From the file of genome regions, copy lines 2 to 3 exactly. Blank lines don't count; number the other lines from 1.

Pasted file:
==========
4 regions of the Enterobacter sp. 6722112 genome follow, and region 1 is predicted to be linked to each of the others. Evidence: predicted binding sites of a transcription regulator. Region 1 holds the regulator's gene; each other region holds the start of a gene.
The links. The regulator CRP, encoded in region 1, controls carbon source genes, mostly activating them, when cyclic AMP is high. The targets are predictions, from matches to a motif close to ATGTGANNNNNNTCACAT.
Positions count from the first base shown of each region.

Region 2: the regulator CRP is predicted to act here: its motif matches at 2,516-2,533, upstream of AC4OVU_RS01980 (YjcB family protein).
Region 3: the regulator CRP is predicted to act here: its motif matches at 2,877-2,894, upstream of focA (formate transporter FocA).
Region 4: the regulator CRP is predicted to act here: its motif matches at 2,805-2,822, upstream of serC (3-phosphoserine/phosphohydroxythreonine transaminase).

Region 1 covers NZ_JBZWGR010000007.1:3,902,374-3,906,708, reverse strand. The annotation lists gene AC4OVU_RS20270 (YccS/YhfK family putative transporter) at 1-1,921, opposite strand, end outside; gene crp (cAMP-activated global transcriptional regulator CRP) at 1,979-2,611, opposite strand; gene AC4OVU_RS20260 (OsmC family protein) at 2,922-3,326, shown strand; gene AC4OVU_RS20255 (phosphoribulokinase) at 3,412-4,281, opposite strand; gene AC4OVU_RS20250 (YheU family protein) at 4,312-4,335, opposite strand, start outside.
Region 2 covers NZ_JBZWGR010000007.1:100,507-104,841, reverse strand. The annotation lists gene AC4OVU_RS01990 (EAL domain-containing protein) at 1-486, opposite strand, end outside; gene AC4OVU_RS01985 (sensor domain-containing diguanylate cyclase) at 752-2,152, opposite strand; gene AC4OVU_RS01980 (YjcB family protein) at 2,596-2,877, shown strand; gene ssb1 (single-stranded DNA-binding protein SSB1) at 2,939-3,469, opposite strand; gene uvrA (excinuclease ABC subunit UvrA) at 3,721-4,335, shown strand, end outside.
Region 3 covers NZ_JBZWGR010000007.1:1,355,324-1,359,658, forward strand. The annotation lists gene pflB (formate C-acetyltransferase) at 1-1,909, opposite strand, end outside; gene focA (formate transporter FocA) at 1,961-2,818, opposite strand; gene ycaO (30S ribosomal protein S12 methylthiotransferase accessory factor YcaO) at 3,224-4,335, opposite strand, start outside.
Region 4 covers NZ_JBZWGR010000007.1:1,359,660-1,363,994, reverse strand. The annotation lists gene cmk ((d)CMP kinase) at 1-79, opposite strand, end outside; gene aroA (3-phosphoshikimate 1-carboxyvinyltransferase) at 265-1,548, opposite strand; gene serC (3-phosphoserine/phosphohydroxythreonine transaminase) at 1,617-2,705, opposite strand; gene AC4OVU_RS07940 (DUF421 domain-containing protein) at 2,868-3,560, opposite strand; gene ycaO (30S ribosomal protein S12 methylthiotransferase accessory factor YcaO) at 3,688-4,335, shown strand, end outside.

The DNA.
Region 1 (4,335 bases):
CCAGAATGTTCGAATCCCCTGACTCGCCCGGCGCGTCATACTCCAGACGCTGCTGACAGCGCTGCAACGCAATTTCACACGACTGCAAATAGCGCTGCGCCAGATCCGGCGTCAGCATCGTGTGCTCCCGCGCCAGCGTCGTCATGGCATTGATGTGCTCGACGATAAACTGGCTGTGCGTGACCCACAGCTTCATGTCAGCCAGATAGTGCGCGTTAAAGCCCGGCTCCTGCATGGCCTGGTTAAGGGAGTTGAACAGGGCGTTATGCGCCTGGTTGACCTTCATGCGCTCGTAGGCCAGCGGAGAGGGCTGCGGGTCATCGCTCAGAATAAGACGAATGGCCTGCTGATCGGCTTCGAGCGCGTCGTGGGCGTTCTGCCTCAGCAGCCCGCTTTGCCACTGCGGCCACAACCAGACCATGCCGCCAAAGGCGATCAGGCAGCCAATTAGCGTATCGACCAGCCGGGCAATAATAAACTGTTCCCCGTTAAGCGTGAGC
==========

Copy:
The links. The regulator CRP, encoded in region 1, controls carbon source genes, mostly activating them, when cyclic AMP is high. The targets are predictions, from matches to a motif close to ATGTGANNNNNNTCACAT.
Positions count from the first base shown of each region.